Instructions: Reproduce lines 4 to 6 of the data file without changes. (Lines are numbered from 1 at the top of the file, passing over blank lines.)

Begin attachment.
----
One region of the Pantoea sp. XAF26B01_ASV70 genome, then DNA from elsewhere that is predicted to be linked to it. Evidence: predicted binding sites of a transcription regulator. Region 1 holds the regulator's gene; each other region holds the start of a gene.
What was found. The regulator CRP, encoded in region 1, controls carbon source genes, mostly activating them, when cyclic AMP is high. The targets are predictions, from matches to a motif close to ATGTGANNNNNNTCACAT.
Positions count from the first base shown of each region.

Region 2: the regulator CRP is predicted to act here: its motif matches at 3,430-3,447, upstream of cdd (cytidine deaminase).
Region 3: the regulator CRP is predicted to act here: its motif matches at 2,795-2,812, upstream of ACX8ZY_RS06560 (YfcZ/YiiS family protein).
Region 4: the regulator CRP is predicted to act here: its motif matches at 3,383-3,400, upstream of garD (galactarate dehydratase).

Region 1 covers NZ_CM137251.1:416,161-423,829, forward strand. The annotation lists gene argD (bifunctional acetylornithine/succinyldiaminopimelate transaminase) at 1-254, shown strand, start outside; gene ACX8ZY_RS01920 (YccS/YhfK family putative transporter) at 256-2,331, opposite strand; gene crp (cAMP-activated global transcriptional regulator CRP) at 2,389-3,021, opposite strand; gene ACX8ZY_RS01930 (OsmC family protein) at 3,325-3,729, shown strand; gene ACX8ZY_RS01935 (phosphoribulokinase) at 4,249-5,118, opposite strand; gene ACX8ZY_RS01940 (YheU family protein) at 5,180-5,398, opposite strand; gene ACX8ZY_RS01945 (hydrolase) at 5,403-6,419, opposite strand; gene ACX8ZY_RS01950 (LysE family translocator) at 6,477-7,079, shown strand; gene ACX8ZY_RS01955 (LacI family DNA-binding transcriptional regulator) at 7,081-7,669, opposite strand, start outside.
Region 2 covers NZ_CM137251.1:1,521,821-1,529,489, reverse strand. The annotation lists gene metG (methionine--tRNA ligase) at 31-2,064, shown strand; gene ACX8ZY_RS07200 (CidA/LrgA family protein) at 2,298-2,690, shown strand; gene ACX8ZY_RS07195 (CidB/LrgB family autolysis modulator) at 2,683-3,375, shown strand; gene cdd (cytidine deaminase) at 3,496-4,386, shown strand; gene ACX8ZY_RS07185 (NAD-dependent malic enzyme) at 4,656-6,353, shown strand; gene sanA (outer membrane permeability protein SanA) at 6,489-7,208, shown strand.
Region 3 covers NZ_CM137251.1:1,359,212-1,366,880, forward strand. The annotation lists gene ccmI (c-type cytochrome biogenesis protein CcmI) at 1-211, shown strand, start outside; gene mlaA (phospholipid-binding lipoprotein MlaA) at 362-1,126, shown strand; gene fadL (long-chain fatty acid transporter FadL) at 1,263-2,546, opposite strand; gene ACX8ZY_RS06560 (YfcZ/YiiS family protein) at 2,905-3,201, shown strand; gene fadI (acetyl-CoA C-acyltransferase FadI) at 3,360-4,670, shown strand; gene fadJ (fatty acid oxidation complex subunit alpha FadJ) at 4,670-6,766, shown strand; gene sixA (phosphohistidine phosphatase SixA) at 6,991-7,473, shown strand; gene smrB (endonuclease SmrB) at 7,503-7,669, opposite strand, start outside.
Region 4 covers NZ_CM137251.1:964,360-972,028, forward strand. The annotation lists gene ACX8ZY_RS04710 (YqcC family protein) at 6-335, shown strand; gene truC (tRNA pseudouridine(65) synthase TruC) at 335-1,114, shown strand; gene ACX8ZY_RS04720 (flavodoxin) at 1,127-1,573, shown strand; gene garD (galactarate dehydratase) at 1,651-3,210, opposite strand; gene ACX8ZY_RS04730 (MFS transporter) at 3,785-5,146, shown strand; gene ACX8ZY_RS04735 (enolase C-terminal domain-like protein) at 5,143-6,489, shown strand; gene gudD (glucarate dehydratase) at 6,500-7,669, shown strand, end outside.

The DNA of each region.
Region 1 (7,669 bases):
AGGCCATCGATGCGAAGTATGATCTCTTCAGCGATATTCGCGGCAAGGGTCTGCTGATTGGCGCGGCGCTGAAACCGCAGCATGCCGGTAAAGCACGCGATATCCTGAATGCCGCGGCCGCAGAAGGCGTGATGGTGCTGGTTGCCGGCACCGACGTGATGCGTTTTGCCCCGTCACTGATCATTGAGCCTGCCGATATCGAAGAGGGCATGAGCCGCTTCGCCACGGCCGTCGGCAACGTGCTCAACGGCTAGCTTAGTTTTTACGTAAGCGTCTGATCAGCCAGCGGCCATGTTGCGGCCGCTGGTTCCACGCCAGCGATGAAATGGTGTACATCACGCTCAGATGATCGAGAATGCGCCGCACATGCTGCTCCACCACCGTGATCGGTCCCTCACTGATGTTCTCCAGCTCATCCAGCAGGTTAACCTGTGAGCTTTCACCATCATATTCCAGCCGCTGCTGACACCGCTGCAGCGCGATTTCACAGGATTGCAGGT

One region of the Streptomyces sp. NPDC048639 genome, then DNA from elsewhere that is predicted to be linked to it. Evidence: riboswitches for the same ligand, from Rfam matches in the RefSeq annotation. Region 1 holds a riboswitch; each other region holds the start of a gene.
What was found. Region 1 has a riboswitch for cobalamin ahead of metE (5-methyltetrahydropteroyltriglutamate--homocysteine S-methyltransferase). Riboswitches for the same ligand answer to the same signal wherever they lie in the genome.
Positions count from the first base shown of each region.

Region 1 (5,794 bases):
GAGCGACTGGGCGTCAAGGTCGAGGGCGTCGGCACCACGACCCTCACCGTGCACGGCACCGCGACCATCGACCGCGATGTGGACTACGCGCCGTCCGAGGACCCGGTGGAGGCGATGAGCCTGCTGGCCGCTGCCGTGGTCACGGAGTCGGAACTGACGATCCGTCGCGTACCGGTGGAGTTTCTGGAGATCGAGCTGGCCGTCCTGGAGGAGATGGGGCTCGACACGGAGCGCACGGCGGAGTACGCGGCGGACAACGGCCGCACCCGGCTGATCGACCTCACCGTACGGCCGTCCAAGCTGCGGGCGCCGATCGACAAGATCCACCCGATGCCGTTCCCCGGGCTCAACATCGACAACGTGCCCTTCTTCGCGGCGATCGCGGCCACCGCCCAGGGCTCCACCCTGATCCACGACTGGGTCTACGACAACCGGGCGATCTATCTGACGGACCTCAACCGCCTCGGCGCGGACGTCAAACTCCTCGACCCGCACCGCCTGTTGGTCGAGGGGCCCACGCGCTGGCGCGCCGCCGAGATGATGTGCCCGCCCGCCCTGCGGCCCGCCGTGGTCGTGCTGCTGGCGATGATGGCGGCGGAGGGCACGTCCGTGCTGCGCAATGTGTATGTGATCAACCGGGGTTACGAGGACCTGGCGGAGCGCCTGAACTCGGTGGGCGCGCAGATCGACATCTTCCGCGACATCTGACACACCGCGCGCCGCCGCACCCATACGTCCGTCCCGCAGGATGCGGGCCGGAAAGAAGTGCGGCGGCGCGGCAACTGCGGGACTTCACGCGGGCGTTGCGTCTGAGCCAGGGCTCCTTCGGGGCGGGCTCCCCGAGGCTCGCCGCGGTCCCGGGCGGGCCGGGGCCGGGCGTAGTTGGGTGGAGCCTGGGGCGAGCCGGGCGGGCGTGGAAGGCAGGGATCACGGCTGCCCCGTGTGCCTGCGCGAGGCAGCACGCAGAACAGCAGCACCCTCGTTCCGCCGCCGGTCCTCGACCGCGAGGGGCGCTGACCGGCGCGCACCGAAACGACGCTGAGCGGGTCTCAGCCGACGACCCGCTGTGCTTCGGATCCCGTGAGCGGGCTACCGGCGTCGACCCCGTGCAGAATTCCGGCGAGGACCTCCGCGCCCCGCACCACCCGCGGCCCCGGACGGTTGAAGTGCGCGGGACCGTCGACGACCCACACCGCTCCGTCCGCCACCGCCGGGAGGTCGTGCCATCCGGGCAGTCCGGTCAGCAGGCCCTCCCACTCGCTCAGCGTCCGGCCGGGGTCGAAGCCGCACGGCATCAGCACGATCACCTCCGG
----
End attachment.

Region 2: the regulator CRP is predicted to act here: its motif matches at 3,430-3,447, upstream of cdd (cytidine deaminase).
Region 3: the regulator CRP is predicted to act here: its motif matches at 2,795-2,812, upstream of ACX8ZY_RS06560 (YfcZ/YiiS family protein).
Region 4: the regulator CRP is predicted to act here: its motif matches at 3,383-3,400, upstream of garD (galactarate dehydratase).